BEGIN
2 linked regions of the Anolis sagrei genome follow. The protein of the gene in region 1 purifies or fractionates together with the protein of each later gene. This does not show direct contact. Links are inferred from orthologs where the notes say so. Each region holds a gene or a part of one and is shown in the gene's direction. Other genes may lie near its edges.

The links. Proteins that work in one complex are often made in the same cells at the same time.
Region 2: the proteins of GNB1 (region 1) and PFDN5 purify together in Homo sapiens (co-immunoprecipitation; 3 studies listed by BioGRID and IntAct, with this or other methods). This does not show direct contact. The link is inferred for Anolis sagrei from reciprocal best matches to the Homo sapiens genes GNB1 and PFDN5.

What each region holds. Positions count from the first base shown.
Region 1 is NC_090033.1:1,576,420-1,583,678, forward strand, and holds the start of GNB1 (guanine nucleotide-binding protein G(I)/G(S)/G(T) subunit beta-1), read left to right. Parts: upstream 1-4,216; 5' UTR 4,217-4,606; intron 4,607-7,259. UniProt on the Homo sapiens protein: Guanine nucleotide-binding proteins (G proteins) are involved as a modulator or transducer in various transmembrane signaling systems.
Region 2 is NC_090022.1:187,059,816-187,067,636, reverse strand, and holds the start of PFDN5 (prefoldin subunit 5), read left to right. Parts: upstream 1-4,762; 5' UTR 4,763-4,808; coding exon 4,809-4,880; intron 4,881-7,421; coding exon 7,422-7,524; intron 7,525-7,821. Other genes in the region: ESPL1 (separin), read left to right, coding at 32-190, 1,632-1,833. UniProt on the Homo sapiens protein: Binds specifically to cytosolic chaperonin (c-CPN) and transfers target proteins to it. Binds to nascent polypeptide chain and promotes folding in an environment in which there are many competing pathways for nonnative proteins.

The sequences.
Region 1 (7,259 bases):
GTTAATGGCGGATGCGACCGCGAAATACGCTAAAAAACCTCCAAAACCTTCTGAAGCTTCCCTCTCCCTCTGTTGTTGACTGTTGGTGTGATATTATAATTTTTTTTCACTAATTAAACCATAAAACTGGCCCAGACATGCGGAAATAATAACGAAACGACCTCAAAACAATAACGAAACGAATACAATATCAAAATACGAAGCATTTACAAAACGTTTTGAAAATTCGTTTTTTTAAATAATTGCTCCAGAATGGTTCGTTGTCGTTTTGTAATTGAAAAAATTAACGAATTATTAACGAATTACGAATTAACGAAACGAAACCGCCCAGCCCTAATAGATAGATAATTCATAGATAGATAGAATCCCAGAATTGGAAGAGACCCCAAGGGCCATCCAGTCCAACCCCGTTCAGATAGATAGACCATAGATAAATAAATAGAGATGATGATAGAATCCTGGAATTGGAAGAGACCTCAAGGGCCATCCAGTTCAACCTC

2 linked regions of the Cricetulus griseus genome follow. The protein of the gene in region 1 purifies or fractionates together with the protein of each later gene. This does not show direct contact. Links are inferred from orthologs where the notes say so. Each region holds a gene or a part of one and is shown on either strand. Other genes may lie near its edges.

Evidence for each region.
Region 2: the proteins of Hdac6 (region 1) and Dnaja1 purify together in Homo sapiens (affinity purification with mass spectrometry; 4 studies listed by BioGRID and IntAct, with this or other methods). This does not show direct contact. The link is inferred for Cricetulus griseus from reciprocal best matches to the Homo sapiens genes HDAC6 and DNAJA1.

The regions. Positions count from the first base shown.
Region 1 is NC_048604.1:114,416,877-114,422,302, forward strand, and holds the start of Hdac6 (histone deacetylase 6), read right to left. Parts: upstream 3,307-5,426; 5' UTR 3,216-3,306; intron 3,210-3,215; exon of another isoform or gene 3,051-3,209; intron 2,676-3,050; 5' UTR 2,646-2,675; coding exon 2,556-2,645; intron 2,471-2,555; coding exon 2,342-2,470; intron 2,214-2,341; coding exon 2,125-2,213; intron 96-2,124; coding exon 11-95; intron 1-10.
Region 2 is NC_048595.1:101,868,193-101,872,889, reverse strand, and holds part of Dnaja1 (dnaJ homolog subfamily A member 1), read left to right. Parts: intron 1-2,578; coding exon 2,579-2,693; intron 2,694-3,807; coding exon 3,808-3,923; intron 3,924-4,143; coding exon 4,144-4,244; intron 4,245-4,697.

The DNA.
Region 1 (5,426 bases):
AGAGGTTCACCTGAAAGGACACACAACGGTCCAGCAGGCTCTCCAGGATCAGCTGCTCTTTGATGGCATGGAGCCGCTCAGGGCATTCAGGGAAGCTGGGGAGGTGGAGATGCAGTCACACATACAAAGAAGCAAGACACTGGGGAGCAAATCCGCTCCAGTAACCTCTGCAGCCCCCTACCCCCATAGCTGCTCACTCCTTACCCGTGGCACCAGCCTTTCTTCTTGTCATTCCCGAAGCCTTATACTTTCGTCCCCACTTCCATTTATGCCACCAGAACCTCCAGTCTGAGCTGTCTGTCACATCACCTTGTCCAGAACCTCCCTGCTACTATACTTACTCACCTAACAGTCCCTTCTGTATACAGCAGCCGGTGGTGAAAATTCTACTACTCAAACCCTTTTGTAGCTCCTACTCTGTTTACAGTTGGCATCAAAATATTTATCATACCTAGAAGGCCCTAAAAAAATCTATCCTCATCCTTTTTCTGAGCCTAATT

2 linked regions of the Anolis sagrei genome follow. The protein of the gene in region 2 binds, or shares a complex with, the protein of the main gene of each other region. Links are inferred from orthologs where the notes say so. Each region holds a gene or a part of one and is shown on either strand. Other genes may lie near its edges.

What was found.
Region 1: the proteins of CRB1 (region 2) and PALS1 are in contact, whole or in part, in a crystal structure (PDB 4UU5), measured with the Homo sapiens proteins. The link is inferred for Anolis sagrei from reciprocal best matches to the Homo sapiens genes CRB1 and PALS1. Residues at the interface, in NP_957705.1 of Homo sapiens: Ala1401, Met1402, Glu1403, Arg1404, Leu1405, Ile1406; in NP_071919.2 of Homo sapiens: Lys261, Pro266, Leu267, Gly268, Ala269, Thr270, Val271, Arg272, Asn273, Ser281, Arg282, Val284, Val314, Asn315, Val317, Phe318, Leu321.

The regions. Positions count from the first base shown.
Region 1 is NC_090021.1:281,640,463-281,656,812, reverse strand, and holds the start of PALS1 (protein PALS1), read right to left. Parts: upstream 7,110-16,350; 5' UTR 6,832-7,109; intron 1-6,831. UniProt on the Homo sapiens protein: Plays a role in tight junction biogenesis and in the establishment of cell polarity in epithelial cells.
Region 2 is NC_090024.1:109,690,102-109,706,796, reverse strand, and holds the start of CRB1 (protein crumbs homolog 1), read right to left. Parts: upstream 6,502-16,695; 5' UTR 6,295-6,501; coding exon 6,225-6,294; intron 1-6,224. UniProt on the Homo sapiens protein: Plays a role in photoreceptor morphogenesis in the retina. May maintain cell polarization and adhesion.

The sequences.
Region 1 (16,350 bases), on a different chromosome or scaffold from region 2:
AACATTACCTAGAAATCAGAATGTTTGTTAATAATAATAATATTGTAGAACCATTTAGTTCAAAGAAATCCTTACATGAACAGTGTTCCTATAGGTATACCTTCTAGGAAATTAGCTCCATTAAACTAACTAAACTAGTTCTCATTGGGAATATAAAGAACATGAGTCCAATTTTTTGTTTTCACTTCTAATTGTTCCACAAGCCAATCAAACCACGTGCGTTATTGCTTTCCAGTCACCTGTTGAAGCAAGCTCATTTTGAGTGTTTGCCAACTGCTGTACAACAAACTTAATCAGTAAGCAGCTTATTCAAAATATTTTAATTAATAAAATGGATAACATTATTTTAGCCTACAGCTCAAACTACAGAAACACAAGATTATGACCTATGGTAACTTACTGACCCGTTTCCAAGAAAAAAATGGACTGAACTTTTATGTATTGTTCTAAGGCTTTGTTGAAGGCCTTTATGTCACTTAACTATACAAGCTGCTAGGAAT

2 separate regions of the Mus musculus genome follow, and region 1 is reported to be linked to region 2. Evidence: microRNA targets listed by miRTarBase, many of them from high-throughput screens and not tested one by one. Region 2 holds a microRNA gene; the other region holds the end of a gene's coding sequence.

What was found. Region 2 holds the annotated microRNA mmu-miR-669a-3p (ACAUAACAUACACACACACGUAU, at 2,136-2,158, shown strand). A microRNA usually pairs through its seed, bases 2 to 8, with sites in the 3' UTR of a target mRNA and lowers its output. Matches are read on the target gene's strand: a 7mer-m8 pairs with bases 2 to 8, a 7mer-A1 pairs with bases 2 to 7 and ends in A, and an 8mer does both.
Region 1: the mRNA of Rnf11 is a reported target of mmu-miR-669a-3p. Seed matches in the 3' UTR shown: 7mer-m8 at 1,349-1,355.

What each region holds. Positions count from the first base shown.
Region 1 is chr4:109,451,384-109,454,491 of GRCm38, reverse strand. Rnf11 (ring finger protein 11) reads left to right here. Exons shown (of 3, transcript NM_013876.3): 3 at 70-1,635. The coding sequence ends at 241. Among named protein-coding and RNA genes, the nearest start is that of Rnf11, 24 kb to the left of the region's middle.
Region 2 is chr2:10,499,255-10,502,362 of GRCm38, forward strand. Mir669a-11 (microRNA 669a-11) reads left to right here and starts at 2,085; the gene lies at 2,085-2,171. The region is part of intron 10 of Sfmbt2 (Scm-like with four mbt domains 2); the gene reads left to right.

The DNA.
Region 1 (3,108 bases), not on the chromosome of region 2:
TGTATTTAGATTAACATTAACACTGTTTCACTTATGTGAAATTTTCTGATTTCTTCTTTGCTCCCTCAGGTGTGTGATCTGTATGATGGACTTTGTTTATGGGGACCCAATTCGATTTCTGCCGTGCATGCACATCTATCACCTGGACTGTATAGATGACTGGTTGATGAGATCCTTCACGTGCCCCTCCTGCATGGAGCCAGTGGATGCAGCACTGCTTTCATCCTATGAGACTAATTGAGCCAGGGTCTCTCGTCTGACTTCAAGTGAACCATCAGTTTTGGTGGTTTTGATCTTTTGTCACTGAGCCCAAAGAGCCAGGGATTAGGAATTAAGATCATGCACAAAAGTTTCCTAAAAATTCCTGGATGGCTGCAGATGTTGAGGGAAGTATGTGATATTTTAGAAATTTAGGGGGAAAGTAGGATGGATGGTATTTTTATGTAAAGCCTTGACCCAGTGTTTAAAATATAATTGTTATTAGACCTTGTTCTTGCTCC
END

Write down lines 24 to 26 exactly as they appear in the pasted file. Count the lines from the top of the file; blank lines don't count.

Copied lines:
Region 2 is NC_090024.1:109,690,102-109,706,796, reverse strand, and holds the start of CRB1 (protein crumbs homolog 1), read right to left. Parts: upstream 6,502-16,695; 5' UTR 6,295-6,501; coding exon 6,225-6,294; intron 1-6,224. UniProt on the Homo sapiens protein: Plays a role in photoreceptor morphogenesis in the retina. May maintain cell polarization and adhesion.

The sequences.
Region 1 (16,350 bases), on a different chromosome or scaffold from region 2: